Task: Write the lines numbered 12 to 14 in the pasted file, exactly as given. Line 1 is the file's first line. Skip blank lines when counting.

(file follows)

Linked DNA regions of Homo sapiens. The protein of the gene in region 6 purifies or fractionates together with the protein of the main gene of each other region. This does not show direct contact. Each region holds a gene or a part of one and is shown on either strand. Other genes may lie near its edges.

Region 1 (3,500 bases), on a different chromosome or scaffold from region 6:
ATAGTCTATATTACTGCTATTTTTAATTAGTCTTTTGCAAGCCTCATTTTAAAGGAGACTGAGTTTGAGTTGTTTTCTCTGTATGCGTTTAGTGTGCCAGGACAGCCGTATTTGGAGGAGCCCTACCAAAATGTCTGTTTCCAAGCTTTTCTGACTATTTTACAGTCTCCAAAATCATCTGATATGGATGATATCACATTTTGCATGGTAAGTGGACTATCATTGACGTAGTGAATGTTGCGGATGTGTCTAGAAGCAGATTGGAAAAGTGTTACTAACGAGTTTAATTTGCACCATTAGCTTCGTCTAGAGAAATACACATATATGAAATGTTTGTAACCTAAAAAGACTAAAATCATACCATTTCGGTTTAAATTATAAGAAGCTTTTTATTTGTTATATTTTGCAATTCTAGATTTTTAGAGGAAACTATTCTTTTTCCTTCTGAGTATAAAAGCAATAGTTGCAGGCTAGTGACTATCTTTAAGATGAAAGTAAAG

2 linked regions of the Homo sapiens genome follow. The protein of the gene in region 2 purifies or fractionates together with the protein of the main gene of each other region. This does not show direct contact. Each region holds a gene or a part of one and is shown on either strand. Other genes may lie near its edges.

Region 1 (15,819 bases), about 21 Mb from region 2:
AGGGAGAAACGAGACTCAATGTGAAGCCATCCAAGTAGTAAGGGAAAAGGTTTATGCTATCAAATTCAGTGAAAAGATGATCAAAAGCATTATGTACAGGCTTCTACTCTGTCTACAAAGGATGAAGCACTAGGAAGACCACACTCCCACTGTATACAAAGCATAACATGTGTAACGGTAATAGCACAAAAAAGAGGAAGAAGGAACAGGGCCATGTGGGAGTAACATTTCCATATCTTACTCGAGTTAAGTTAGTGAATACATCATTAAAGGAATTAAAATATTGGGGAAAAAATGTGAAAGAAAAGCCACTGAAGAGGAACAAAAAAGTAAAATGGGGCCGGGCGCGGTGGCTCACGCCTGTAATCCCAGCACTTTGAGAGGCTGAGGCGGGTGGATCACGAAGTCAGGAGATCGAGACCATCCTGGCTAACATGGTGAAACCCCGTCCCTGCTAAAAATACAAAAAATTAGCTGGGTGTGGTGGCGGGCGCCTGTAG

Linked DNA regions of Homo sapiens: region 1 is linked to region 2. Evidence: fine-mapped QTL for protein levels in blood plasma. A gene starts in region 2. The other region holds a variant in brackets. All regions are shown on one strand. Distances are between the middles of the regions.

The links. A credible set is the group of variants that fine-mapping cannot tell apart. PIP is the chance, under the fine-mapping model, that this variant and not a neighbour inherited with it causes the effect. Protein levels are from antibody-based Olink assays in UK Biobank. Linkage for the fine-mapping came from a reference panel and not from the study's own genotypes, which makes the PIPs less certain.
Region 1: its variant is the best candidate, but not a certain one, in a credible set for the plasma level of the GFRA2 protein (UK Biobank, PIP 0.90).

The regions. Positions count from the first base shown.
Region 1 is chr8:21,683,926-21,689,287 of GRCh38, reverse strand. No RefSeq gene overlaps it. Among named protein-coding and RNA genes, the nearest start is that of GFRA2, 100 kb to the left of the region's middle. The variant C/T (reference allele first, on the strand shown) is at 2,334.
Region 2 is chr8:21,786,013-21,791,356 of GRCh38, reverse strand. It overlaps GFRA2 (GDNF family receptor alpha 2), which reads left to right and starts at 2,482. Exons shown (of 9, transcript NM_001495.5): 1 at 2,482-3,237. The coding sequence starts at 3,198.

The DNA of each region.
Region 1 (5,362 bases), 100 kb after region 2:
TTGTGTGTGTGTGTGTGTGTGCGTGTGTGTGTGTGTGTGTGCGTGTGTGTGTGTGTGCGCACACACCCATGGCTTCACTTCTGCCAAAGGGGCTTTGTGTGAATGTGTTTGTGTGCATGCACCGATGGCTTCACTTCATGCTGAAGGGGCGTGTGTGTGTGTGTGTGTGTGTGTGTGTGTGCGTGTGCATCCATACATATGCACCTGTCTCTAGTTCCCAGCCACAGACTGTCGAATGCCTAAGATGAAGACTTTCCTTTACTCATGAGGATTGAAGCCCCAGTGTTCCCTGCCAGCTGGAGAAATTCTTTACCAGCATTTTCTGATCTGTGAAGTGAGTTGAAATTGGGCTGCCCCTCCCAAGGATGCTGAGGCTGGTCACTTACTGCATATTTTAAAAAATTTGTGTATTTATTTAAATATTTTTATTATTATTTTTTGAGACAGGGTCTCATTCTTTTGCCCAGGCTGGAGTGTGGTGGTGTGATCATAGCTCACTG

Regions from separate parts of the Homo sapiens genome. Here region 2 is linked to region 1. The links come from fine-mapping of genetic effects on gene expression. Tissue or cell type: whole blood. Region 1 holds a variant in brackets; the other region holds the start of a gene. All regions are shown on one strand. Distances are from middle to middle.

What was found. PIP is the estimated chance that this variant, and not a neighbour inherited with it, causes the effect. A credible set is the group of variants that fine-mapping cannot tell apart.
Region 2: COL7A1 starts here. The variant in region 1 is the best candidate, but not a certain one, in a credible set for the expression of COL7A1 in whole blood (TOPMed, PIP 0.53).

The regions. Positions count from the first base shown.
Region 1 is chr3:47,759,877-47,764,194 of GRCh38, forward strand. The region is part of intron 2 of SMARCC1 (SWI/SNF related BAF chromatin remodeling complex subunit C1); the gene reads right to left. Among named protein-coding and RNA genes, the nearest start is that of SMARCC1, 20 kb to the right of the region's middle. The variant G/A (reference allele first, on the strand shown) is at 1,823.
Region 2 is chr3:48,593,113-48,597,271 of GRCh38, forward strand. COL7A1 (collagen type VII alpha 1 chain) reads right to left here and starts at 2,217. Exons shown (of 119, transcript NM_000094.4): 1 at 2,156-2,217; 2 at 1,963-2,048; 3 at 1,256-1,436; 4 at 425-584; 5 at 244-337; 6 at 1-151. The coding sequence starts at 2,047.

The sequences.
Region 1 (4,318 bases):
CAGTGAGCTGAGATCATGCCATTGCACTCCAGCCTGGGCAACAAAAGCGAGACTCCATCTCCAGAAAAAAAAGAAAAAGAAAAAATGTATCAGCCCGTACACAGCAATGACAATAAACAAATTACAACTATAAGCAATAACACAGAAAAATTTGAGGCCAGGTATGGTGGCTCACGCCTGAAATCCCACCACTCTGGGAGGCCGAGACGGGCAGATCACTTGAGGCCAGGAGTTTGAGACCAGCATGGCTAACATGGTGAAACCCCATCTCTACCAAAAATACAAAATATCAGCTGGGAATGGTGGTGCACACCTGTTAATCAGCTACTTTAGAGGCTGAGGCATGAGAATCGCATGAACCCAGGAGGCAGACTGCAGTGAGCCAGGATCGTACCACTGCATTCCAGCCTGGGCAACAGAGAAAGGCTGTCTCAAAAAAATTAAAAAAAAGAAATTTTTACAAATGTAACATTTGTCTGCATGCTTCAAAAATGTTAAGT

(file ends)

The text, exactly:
Region 2 is chr8:21,786,013-21,791,356 of GRCh38, reverse strand. It overlaps GFRA2 (GDNF family receptor alpha 2), which reads left to right and starts at 2,482. Exons shown (of 9, transcript NM_001495.5): 1 at 2,482-3,237. The coding sequence starts at 3,198.

The DNA of each region.
Region 1 (5,362 bases), 100 kb after region 2: